Radigan v. Radigan, 16930

Decision Date18 September 1990
Docket NumberNo. 16930,16930
Citation465 N.W.2d 483
PartiesWilliam J. RADIGAN, Jr., Plaintiff and Appellant, v. Margaret R. RADIGAN, Defendant and Appellee. . Considered on Briefs
CourtSouth Dakota Supreme Court

James E. McCulloch of Minick, Nelson & McCulloch, Vermillion, for plaintiff and appellant.

Lee M. McCahren, Vermillion, for defendant and appellee.

SABERS, Justice.

Husband appeals judgment of divorce.


William and Margaret Radigan lived with their three children in Germany, where William, a major in the Air Force, was stationed. They separated in 1987 after nearly twenty years of marriage and Margaret returned to the United States with the two younger children and settled in Ohio. Before Margaret left Germany, she and William signed a "Property Settlement and Child Custody Agreement" (agreement) prepared by William's attorney. This agreement provided that William would pay Margaret $500 per month in child support and $500 per month in alimony, and that William would retain exclusive possession of his military pension. For the next thirty months, William performed his support obligations under the agreement.

William filed for divorce in South Dakota because he is a South Dakota resident. Trial was held in Vermillion on June 20, 1988, and divorce was granted on October 10, 1989. The trial court rejected the agreement and entered a divorce judgment which increased William's child support obligation to $750 per month and awarded Margaret $500 per month rehabilitative alimony for five years and one-third of William's military pension.

William claims the trial court abused its discretion:

(1) By rejecting the agreement signed in Germany;

(2) By ordering the $750 monthly child support payments to continue until both children reach majority;

(3) By failing to credit the pre-judgment alimony against William's post-judgment alimony obligation;

(4) By awarding Margaret a percentage of William's eventual pension rather than a sum certain based on William's current retirement eligibility; and,

(5) By awarding attorney fees to Margaret.


South Dakota courts "may make an equitable division of the property" in a divorce action. SDCL 25-4-44. The payment of alimony may also be compelled "as the court may deem just," SDCL 25-4-41, and child support obligations are set "as may seem necessary or proper" to the court, SDCL 25-4-45. An agreement between the parties on any of these matters is one relevant factor for the court's consideration, but such an agreement does not control the court's exercise of its discretion in light of all relevant factors. McGee v. McGee, 415 N.W.2d 812, 813-814 (S.D.1987); Shoop v. Shoop, 58 S.D. 593, 600, 237 N.W. 904, 907 (1931). The trial court's determinations will not be disturbed on appeal unless the court has abused its discretion by reaching a result "clearly against[ ] reason and evidence." Gross v. Gross, 355 N.W.2d 4, 7 (S.D.1984); Herndon v. Herndon, 305 N.W.2d 917, 918 (S.D.1981).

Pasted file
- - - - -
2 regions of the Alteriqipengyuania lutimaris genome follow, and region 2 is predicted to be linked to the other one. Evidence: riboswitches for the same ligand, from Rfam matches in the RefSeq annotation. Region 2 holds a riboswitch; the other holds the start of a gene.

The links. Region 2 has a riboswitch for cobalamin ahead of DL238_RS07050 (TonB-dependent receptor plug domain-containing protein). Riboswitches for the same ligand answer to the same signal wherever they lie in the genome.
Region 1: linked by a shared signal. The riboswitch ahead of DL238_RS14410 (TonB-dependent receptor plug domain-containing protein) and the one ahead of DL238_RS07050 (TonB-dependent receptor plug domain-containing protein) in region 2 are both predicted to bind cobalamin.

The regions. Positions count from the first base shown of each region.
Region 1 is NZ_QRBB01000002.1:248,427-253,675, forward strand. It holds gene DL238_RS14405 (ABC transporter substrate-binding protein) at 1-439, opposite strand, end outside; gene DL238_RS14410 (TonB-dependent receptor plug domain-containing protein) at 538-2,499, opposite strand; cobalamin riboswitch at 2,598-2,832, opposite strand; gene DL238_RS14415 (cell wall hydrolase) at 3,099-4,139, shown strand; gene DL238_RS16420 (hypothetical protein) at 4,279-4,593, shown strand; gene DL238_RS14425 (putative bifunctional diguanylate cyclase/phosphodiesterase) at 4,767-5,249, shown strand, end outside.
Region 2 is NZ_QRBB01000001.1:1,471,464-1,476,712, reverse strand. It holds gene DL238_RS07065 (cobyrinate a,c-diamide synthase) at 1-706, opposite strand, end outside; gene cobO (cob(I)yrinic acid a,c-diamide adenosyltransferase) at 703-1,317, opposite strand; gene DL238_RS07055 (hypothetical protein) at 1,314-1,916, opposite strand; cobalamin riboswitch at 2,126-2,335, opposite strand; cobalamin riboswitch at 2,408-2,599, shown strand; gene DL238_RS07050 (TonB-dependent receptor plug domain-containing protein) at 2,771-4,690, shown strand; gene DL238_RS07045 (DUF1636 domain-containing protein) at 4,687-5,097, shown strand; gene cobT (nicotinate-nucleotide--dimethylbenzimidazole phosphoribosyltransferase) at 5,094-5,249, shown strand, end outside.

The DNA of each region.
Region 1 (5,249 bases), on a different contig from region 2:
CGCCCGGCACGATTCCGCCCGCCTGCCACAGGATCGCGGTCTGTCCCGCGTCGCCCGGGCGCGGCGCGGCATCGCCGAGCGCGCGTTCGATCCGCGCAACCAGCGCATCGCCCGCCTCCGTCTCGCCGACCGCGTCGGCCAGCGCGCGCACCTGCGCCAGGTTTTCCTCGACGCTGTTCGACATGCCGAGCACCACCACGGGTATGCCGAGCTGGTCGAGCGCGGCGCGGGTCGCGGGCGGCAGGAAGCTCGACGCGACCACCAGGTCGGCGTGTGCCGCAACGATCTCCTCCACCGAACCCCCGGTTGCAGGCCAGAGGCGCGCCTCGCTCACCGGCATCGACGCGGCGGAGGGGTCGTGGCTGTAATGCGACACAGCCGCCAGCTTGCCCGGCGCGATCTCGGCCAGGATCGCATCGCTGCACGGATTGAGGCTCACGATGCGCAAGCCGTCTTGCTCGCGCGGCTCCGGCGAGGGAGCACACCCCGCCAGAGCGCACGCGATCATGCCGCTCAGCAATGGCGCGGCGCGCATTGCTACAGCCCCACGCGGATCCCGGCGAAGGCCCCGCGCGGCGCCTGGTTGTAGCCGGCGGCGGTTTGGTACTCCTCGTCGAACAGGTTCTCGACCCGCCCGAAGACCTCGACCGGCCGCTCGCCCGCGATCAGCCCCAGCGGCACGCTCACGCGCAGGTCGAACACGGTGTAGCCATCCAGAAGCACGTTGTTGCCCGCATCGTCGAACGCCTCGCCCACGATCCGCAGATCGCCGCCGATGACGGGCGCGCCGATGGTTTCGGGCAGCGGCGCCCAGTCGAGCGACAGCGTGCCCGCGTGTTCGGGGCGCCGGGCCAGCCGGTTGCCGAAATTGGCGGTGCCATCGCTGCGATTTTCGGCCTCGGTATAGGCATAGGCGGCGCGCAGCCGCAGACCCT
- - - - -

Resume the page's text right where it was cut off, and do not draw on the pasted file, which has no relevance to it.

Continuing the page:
Here reason and evidence support the trial court's decision to reject the agreement the Radigans signed in Germany and to make a property division and a child support award inconsistent with its terms. The record shows that William physically abused Margaret on several occasions, that Margaret, unrepresented by an attorney and living as a dependent in an environment controlled by William and William's military employers, signed an agreement giving William one hundred percent ownership of the only major marital asset and that Margaret viewed her signature as a precondition for getting out of Germany. Under these circumstances, we cannot say the trial court abused its discretion in rejecting the agreement.

William suggests in the alternative that the agreement must stand either because he relied on it to his detriment when he made pre-judgment support payments to Margaret, or because Margaret became estopped from challenging it when she accepted those payments. We fail to perceive either detrimental reliance or estoppel in view of the low probability that any court would have awarded Margaret less than the agreement. See Meyer v. Meyer, 76 S.D. 268, 271, 77 N.W.2d 559, 560, reh'g denied (1956).


The Radigans' son will turn eighteen in March, 1991, and their daughter will turn eighteen in March, 1995. Under the terms of the divorce judgment, William is ordered to pay $750 per month in child support "until both children reach the age of majority or until further Order of the Court."

The court may not impose on William a duty to support his children beyond the age of eighteen, or nineteen if they are still in high school. SDCL 25-5-18.1; Birchfield v. Birchfield, 417 N.W.2d 891, 895 (S.D.1988). William argues that "in effect" the court ordered him to pay child support for his son up to the age of twenty-two because the amount of child support continues undiminished until daughter reaches eighteen. However, the judgment does not allocate child support between son and daughter. The judgment simply awards $750 per month for the support of the minor children, and thus there is no violation of SDCL 25-5-18.1.